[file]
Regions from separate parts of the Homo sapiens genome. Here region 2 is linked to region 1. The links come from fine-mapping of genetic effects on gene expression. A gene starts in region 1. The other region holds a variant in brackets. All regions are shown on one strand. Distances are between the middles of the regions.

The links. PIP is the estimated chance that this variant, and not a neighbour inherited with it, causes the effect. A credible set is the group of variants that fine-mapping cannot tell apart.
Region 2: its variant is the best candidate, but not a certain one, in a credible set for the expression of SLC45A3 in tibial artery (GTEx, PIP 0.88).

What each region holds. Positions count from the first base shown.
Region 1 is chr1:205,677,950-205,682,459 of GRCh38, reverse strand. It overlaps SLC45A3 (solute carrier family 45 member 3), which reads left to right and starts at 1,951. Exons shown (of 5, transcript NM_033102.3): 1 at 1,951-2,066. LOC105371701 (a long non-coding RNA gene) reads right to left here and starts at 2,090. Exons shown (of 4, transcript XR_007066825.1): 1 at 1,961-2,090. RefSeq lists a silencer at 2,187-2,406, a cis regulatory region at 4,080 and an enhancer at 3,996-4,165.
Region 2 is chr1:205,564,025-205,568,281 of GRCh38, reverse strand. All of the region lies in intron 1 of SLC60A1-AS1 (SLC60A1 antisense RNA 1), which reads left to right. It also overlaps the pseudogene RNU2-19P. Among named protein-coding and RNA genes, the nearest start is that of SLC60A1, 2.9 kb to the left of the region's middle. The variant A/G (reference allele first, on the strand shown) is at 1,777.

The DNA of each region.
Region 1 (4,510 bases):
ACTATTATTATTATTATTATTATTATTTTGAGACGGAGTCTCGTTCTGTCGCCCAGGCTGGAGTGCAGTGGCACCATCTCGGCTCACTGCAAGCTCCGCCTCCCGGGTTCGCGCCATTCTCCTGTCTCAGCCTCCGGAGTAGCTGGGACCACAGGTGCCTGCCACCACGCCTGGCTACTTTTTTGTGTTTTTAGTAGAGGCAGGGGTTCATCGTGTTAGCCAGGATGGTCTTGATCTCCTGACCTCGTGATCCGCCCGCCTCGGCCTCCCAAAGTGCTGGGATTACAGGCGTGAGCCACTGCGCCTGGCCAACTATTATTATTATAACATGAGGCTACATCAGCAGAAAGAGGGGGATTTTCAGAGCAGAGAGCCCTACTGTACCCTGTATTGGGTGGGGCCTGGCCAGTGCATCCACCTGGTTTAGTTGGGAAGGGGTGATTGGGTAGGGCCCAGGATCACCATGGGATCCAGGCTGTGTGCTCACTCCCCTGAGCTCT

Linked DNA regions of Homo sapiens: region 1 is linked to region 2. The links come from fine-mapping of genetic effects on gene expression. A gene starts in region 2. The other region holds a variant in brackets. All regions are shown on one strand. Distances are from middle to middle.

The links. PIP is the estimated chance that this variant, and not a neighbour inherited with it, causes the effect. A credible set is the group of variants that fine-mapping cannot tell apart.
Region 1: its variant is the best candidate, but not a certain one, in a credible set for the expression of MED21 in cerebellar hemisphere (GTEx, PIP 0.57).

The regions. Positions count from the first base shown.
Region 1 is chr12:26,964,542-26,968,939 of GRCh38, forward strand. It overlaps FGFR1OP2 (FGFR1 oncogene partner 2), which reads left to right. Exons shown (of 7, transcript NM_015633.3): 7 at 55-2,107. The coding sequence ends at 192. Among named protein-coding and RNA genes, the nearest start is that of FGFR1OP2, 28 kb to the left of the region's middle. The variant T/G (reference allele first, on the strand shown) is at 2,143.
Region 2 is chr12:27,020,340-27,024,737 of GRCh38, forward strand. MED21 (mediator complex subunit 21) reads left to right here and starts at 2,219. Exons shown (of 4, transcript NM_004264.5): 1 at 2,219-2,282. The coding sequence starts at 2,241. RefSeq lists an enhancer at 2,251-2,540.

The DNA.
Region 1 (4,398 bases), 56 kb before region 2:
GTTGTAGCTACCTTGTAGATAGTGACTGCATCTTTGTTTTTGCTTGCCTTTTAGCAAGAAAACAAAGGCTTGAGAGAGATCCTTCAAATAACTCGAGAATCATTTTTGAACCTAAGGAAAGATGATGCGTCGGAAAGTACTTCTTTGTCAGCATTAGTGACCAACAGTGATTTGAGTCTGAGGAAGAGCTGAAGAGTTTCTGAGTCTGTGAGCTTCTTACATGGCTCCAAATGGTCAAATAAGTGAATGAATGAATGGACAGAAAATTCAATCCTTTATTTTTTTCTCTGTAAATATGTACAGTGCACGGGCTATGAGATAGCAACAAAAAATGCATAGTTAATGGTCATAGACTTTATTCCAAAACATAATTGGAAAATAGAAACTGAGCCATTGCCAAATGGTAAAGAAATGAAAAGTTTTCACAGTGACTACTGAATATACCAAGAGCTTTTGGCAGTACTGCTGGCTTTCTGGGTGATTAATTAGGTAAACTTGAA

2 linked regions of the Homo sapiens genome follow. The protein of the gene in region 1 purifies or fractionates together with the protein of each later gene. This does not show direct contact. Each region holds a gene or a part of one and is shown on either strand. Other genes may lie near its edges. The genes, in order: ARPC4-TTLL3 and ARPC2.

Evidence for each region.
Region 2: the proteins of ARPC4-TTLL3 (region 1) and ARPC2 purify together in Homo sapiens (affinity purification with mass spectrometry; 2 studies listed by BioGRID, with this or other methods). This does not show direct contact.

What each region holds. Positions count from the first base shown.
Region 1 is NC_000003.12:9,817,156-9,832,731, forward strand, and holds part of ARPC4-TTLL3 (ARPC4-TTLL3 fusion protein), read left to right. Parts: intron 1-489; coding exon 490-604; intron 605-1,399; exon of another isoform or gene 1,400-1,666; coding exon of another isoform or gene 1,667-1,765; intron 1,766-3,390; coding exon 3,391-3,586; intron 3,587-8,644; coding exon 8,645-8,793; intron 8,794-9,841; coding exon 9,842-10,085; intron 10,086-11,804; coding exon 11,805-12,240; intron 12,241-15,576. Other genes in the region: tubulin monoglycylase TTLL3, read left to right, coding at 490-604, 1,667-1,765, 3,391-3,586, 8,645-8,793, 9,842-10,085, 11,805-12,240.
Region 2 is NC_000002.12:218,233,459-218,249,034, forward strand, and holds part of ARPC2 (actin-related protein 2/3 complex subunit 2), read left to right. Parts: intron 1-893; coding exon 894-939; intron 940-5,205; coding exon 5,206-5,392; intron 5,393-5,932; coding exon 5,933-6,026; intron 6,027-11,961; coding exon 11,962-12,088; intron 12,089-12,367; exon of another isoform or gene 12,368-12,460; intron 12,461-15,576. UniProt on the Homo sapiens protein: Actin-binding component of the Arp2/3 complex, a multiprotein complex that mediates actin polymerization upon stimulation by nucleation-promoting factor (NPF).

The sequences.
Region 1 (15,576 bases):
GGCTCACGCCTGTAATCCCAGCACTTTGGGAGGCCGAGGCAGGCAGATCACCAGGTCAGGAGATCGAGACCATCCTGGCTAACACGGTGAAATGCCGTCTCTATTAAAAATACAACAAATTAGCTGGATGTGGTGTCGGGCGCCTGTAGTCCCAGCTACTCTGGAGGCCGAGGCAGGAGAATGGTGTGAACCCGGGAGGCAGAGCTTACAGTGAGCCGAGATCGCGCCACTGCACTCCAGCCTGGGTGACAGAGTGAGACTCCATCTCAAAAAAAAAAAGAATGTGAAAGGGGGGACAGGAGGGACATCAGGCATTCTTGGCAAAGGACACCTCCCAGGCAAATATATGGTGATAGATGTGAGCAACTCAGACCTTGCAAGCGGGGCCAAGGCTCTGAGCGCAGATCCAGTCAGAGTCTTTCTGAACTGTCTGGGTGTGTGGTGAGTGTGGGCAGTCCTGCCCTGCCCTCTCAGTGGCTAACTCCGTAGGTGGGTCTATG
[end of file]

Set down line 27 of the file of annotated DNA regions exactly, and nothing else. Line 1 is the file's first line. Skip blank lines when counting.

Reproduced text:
GGCTCACGCCTGTAATCCCAGCACTTTGGGAGGCCGAGGCAGGCAGATCACCAGGTCAGGAGATCGAGACCATCCTGGCTAACACGGTGAAATGCCGTCTCTATTAAAAATACAACAAATTAGCTGGATGTGGTGTCGGGCGCCTGTAGTCCCAGCTACTCTGGAGGCCGAGGCAGGAGAATGGTGTGAACCCGGGAGGCAGAGCTTACAGTGAGCCGAGATCGCGCCACTGCACTCCAGCCTGGGTGACAGAGTGAGACTCCATCTCAAAAAAAAAAAGAATGTGAAAGGGGGGACAGGAGGGACATCAGGCATTCTTGGCAAAGGACACCTCCCAGGCAAATATATGGTGATAGATGTGAGCAACTCAGACCTTGCAAGCGGGGCCAAGGCTCTGAGCGCAGATCCAGTCAGAGTCTTTCTGAACTGTCTGGGTGTGTGGTGAGTGTGGGCAGTCCTGCCCTGCCCTCTCAGTGGCTAACTCCGTAGGTGGGTCTATG